*If you’re cooking fresh broccoli, here’s how to simulate frozen: Cut it into very small florets. Then steam it but cook it a few minutes longer so that it’s very tender (not crisp tender as indicated in the recipe). Leave out any seasoning, since you’ll add salt as part of the soup recipe.
Building in the Broccoli
For my first test, I used a very common technique: Sauté onions and carrots in butter until softened but not browned, since browned onions and carrots become distractingly sweet. Add some chicken stock to the pot—water also works fine, though chicken stock lends more flavor—along with some dairy. (I tested heavy cream, regular milk, and skim milk and found that straight-up whole milk was best it provided creaminess without an overwhelming amount of extra dairy fat, which can dull flavors.) Thicken with starch. Simmer. Blend in cheese. Add broccoli and cook just until tender.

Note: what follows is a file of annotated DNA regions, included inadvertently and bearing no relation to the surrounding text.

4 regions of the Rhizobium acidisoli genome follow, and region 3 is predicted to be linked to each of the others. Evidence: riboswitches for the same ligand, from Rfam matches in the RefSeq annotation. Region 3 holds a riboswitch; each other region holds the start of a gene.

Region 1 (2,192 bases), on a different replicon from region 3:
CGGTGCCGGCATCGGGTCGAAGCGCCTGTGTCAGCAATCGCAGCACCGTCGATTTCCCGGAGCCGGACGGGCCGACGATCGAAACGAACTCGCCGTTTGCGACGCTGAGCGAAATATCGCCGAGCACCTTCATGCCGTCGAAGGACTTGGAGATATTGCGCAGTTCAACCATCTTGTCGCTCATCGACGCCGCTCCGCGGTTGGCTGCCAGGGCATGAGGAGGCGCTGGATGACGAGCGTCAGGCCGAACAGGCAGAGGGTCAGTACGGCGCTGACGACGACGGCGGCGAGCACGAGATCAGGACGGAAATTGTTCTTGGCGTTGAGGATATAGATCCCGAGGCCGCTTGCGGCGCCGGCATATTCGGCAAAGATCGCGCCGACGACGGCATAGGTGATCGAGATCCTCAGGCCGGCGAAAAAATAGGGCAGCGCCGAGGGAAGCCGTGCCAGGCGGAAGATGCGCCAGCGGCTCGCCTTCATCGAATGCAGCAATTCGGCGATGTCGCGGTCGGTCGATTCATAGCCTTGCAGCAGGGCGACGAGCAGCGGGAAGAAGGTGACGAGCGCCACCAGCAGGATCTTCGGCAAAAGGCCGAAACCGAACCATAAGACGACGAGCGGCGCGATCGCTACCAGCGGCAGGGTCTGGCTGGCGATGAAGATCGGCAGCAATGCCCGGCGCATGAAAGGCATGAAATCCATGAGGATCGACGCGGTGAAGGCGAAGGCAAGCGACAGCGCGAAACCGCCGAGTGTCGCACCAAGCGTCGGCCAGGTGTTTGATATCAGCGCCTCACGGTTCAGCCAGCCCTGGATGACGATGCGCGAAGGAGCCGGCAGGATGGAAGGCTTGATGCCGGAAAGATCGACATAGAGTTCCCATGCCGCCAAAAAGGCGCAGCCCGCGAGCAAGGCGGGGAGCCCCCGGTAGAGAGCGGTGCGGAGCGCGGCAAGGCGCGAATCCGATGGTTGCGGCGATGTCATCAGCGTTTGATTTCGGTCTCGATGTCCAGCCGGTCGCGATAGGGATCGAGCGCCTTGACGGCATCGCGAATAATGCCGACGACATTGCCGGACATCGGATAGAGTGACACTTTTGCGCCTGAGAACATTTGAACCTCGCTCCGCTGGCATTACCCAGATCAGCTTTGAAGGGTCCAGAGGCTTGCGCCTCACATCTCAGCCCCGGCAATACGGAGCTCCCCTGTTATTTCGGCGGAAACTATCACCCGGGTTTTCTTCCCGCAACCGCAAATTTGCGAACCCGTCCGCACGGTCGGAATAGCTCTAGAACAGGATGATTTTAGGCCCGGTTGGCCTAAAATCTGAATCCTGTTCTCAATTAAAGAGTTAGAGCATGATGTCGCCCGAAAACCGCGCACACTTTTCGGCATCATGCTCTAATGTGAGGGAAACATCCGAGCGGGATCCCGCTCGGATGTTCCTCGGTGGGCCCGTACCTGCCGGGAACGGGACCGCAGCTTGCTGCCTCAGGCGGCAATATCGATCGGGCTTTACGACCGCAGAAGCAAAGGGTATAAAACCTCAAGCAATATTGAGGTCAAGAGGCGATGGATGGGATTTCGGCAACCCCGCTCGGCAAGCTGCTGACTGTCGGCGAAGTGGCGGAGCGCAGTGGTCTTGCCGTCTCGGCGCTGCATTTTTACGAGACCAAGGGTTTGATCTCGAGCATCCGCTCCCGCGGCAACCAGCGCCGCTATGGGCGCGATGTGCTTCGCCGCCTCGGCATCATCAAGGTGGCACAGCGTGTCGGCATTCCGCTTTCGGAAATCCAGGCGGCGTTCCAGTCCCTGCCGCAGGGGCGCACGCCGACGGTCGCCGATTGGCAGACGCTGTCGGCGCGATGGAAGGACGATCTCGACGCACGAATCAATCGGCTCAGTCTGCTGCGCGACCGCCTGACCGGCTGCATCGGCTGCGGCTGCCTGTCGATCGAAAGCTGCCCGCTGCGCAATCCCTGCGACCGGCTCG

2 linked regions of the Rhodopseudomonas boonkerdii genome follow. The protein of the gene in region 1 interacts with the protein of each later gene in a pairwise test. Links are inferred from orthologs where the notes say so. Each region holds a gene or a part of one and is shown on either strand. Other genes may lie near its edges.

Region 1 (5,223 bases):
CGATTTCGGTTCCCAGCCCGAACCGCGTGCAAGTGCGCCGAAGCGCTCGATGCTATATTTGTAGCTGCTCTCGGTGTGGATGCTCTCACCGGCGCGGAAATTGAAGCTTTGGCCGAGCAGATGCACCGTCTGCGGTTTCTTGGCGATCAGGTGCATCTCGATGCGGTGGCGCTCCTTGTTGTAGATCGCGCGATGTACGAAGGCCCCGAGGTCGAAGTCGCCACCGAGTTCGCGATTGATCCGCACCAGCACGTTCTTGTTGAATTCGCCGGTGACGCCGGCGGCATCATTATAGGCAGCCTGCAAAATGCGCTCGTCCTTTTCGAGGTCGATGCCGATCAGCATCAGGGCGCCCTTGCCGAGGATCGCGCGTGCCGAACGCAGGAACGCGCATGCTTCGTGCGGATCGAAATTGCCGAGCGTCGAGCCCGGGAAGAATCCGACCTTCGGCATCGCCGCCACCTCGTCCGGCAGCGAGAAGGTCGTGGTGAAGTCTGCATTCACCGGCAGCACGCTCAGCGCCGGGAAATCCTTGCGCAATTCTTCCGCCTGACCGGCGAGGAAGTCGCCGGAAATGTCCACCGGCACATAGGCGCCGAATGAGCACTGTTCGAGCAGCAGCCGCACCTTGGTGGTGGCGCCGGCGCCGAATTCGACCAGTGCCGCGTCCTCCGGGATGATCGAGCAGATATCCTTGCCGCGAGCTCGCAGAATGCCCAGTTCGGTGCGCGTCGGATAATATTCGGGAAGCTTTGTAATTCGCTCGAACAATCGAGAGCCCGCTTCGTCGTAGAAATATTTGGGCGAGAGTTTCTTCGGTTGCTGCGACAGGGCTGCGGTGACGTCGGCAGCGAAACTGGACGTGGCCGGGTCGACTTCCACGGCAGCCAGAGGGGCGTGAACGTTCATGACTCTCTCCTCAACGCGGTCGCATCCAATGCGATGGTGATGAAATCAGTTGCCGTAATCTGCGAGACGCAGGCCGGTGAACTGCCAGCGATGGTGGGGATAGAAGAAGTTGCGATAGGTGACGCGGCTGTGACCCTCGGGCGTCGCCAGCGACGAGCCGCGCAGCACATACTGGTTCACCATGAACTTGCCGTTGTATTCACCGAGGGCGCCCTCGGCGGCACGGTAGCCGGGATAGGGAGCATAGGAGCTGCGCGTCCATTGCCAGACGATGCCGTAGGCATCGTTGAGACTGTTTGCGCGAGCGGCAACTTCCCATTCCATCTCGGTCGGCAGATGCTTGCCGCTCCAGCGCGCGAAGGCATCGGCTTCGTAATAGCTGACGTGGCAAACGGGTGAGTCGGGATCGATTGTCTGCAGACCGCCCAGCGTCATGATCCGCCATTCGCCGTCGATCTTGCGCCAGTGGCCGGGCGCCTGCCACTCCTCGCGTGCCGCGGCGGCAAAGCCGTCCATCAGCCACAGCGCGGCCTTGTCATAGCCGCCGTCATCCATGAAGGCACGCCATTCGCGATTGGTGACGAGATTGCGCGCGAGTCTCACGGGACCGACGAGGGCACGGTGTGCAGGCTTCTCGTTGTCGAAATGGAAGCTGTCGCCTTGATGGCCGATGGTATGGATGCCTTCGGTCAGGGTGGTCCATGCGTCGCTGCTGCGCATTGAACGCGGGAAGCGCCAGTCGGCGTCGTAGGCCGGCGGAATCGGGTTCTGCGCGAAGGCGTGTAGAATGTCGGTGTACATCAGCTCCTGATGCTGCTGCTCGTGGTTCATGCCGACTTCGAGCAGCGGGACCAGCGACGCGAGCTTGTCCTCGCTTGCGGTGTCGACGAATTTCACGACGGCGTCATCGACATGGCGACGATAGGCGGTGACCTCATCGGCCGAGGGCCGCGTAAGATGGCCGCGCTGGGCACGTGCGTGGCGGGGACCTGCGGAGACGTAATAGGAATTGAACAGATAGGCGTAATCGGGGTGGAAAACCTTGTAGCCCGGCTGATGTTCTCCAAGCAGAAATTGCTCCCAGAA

With this approach, I wound up with a soup that tasted like what it was: cheese soup, with bits of broccoli floating in it.
Next, I went the opposite route, testing a few recipes that called for simmering the broccoli for a long, long time (these tended to be slow-cooker recipes). These soups ended up tasting very much like the chafing-dish version you're probably familiar with if you ever eat lunch at Panera: broccoli flavor built right into the soup, but no brightness or freshness to speak of.
This wasn't surprising. Anybody who has made my pasta with braised broccoli, or the braised broccoli rabe recipe from my book, knows that the flavor of broccoli will change dramatically based on how long it's cooked. Cook it for a short period of time, and it stays grassy and bright. Cook it for a very long period, and it turns rich and savory.*
*Interestingly, a recent recipe from America's Test Kitchen for cauliflower soup found that the same holds true for cauliflower. I'm guessing it's a common trait in all brassicas.
Each style has its appeal, but what I really wanted was both: deep broccoli flavor worked into the soup, along with pieces of bright, fresh, grassy broccoli. So how do we get the best of both worlds? Simple: Just add the broccoli in two different stages.